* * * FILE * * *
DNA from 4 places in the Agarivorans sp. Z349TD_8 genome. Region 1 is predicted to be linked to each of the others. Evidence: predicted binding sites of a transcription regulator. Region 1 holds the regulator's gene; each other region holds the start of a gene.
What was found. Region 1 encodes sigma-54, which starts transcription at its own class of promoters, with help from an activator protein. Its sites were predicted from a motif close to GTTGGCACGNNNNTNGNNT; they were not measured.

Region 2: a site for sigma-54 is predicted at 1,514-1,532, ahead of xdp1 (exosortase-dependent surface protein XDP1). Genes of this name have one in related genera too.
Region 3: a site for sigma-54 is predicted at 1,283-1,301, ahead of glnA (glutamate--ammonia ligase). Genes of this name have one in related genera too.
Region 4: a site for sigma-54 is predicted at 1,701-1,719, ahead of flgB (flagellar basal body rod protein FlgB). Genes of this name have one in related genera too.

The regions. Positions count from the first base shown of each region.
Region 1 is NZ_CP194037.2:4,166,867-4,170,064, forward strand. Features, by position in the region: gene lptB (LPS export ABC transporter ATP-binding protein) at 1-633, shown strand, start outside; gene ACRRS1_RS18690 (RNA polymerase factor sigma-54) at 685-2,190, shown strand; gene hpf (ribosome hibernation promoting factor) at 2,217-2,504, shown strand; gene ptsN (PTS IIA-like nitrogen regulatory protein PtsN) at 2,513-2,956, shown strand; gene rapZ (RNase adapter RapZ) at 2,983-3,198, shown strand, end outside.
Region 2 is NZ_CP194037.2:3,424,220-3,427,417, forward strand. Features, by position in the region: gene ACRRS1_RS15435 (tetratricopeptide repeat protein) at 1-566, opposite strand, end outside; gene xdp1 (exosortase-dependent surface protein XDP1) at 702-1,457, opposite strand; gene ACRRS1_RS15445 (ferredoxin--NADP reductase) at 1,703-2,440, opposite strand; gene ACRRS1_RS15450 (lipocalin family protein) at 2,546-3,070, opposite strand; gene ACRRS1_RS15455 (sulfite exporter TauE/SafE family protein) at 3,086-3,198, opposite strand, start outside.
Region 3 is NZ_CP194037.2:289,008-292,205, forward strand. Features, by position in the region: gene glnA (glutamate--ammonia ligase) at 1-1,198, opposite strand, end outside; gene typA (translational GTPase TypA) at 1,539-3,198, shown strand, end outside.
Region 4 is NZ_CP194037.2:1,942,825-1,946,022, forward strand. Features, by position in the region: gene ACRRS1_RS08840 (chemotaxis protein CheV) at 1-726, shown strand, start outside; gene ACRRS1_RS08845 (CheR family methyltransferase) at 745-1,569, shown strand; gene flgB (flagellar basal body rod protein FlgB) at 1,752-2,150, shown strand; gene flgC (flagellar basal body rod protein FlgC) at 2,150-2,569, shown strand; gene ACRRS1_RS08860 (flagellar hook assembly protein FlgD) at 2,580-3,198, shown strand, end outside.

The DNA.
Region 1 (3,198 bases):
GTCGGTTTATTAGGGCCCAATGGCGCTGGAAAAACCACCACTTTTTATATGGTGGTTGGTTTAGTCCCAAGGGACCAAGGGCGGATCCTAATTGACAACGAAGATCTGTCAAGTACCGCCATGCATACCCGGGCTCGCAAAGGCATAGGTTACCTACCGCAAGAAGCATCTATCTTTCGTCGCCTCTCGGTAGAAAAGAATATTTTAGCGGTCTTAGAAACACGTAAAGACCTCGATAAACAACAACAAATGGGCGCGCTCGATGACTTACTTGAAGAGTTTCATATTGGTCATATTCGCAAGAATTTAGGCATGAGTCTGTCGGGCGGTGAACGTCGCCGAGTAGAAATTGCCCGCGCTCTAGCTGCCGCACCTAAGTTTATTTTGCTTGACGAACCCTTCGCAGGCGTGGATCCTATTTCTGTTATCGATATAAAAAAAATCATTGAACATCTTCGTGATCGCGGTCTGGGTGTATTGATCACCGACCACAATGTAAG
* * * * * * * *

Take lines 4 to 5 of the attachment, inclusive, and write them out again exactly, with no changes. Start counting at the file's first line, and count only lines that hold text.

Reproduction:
Region 3: a site for sigma-54 is predicted at 1,283-1,301, ahead of glnA (glutamate--ammonia ligase). Genes of this name have one in related genera too.
Region 4: a site for sigma-54 is predicted at 1,701-1,719, ahead of flgB (flagellar basal body rod protein FlgB). Genes of this name have one in related genera too.